A synthwave project from Detroit-based artist Klayton, Scandroid self-titled debut album brings listeners on an adventure through a dystopian future.
On Nov. 11, Scandroid will release their self-titled debut album. The artist and producer behind this project is Detroit-based Klayton. Known for projects such as Celldweller and Circle of Dust, in this new endeavor Klayton turns toward ‘80s-inspired synthwave. With self-referential and complex subject matter, Scandroid exists inside a highly detailed world. Listeners feel as though they are touring a reality rather than just hearing music. The strong cinematographic bent could easily translate this album into a synth-rock opera.
Scandroid begins with “2517” – a smooth and sweeping introduction to one possible future. With skilled production, it feels like the opening to an epic sci-fi film. When the beat drops, it injects a touch of humanity into the futuristic and tech-infused track. Higher synth tones evoke an ‘80s feel, while minimal vocals contribute to the landscape. Listeners can easily visualize a world arising within this music. As “2517” trails off, it is without finite end – more a sense that audiences will continue the story in chapter two.
As though stepping into a club on the world listeners have just been introduced to, “Salvation Code” picks up the tempo. Driving rhythms permeate the track, with electronic vocal punctuations. Cybergoths will be the first to flood dance floors when this cut hits clubs. Next, “Aphelion” enters with intelligence in both lyrics and arrangement. Otherworldly tones weave through the song, transporting audiences into outer space. Highly tech-infused musicality and human vocal counterpoints mark “Aphelion” – a definitive highlight on Scandroid.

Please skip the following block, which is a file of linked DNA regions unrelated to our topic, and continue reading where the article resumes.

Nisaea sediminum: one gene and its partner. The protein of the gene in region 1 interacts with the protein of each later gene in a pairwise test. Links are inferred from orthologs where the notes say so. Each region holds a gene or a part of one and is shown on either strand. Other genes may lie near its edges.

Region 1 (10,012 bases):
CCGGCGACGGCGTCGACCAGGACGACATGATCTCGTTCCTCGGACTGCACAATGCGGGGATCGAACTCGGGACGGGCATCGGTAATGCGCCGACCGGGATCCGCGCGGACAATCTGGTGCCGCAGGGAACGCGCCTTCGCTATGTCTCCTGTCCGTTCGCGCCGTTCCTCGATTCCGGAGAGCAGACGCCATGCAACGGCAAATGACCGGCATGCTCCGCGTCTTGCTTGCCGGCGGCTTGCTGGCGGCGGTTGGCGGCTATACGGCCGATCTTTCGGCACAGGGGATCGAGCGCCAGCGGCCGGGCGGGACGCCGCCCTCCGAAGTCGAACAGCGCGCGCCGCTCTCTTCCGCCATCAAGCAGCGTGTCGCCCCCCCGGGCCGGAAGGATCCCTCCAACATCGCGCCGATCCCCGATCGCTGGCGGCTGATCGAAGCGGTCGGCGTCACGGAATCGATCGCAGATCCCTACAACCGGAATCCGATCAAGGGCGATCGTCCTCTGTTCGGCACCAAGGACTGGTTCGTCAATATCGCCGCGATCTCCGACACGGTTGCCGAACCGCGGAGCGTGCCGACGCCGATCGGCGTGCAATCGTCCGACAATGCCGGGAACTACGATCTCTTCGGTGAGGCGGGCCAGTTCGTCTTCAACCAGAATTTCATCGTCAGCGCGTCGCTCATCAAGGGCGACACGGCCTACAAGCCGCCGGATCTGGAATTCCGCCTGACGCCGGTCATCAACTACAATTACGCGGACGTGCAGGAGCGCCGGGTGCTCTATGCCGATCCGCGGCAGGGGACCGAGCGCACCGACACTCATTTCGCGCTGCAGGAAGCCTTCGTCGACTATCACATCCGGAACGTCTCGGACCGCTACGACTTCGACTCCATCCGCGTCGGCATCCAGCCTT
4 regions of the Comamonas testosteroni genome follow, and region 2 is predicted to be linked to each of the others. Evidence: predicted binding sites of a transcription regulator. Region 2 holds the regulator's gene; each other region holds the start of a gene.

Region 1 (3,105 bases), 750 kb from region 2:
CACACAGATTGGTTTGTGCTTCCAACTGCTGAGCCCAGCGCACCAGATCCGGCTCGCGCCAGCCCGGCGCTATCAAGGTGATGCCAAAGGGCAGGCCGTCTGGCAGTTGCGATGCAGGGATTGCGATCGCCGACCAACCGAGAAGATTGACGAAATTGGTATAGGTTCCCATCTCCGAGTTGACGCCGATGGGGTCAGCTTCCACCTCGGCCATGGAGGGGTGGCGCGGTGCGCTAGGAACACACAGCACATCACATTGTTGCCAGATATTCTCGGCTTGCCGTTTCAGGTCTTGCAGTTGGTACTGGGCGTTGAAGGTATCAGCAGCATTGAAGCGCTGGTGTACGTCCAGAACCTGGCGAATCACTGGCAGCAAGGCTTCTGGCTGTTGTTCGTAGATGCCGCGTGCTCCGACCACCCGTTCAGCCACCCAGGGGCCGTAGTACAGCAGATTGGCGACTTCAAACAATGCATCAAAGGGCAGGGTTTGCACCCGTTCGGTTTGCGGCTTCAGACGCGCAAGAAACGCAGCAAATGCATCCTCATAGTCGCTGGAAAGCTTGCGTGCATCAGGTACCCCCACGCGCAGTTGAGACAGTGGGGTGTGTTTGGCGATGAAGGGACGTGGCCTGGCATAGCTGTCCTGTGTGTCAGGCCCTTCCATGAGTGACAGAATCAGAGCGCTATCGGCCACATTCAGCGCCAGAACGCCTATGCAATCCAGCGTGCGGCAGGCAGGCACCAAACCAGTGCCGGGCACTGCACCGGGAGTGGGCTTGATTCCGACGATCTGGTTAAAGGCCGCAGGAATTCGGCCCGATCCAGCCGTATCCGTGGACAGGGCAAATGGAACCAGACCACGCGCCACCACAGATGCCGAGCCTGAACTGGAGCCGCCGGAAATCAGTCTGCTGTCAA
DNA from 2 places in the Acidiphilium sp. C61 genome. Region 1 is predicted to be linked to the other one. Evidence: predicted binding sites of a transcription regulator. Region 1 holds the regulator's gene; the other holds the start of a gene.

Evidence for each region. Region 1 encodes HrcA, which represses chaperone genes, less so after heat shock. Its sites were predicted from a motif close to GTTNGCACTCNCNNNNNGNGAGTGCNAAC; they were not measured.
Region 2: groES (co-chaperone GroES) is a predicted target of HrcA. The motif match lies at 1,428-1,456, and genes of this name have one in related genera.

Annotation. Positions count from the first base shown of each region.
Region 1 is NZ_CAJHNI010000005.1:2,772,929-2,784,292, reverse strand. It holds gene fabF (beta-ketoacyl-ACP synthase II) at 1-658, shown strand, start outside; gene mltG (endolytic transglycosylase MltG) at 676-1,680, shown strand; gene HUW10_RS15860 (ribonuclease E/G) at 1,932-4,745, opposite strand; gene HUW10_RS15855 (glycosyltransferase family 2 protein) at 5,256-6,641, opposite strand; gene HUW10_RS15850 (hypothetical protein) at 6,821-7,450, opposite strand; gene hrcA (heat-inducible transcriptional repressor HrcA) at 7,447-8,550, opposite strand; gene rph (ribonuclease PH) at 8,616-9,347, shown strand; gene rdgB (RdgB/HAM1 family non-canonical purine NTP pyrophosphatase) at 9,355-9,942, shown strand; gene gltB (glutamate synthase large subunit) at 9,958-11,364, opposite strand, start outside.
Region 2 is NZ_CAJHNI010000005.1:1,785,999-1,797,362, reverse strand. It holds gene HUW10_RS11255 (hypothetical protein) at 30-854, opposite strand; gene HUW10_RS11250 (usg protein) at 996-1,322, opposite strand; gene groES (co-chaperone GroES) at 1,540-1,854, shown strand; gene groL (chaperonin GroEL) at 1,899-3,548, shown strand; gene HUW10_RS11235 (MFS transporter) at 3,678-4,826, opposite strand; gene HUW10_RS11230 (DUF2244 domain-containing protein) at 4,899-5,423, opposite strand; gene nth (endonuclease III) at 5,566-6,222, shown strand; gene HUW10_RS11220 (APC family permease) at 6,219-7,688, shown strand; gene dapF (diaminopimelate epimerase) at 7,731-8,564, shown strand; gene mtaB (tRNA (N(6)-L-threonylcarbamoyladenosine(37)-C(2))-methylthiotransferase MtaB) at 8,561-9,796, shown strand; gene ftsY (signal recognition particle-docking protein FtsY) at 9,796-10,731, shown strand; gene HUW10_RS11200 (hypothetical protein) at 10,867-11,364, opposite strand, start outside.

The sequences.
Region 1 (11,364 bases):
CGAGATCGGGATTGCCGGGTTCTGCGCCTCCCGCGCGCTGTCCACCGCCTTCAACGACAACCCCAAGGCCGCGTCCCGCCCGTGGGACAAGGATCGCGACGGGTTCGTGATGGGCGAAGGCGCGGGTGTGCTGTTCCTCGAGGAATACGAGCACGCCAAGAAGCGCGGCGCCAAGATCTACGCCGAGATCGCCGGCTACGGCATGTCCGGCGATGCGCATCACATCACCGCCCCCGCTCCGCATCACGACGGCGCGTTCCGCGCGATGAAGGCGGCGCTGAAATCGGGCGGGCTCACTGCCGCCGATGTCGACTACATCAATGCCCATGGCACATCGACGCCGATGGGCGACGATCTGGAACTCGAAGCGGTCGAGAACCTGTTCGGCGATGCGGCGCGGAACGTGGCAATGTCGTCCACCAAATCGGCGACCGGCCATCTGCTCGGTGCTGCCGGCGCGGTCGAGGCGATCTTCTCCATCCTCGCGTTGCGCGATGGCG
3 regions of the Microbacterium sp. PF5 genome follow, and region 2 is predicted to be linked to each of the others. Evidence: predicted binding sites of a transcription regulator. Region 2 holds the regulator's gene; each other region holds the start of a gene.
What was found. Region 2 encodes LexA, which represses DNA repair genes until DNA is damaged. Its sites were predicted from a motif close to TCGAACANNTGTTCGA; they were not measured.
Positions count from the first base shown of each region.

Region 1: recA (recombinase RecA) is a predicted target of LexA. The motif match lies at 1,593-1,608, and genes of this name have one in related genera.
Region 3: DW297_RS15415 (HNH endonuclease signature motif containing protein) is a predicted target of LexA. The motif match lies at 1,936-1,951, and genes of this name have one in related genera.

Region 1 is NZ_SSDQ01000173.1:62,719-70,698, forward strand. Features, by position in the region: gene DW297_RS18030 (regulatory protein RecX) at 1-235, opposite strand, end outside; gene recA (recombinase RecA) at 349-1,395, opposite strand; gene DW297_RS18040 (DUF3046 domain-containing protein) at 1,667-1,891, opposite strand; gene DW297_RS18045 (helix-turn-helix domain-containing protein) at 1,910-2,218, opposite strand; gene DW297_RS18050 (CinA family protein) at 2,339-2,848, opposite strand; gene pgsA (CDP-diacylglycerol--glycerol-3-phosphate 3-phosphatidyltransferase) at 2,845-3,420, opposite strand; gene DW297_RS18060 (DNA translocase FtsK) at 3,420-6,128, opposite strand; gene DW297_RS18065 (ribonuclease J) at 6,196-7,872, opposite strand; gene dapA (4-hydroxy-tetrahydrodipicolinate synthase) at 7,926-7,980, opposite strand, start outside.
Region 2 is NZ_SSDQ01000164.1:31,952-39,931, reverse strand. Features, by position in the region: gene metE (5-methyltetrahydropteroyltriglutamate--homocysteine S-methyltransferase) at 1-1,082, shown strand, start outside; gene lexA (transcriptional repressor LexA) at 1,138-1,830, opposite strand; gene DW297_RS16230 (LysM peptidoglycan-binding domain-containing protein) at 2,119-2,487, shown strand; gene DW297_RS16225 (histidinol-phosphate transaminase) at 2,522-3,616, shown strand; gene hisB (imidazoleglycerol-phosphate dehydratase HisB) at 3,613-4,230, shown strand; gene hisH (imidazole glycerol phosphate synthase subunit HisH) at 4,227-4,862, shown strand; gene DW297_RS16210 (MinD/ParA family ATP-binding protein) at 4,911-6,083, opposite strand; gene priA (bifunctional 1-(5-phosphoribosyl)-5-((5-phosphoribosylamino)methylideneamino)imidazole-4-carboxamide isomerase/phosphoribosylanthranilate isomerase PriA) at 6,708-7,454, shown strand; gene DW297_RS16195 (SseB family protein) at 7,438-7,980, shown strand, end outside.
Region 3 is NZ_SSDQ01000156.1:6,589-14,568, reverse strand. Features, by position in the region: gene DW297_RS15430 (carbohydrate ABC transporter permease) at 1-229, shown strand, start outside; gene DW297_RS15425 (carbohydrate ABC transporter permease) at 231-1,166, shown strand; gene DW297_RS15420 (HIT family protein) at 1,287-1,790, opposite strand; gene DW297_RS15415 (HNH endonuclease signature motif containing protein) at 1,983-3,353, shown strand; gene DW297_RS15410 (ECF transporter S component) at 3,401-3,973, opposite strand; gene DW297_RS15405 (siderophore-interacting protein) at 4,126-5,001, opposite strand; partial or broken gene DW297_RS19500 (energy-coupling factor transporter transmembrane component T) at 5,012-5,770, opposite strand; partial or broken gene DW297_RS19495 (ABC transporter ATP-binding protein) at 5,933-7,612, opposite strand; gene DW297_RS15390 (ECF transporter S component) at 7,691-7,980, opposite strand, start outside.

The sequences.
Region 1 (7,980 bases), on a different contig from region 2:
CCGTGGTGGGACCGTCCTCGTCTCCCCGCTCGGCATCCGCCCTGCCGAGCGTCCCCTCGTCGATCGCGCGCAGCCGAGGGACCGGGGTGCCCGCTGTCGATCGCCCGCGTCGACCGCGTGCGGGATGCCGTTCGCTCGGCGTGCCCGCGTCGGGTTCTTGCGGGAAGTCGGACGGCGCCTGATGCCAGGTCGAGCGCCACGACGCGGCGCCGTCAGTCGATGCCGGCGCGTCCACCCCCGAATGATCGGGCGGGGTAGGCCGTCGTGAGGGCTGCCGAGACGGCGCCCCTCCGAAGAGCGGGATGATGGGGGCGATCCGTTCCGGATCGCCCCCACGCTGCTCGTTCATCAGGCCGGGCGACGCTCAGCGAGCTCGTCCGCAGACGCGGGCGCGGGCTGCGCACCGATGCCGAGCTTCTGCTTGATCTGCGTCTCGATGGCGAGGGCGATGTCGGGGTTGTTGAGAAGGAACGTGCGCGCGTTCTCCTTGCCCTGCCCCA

Past, present and future collide with Scandroid
Fourth on the album is “Shout” – a cover of the 1985 Tears for Fears song. A heavy baseline and dynamic mixing ground this track in the present. However, it pays homage in a way that maintains the intentionality and sensibility of the original. Following on Scandroid are 10 more tracks, each of which furthers a depth and understanding of the world being described.
Amidst the remaining tracks are tonally varied highlights such as “Datastream” – featuring an epic opening and weighted sense. With clever double meanings, the chorus will stay in listener’s minds long after the song is over. “Empty Streets” picks up the pace with an engaging use of percussion propelling listeners onward. “Neo-Tokyo” is infused with sensuality, while “Pro-bots & Robophobes” bears industrial undertones.
After thoroughly touring this reality and gathering stories, Scandroid leaves listeners with “Singularity.” Audiences feel as though a camera is zooming out for a bird’s eye view of the landscape through this cut. In a fully orchestral sounding closing, audiences are left to wonder what happens next. It will be interesting to see if future Scandroid albums contain more stories from this land, or another place entirely.
In this masterfully crafted album, Scandroid demonstrates maturity in production and depth of imagination. Delivering engaging music and an adventure for listeners, this is a high-impact debut.
Scandroid is currently available for pre-order at FIXT online.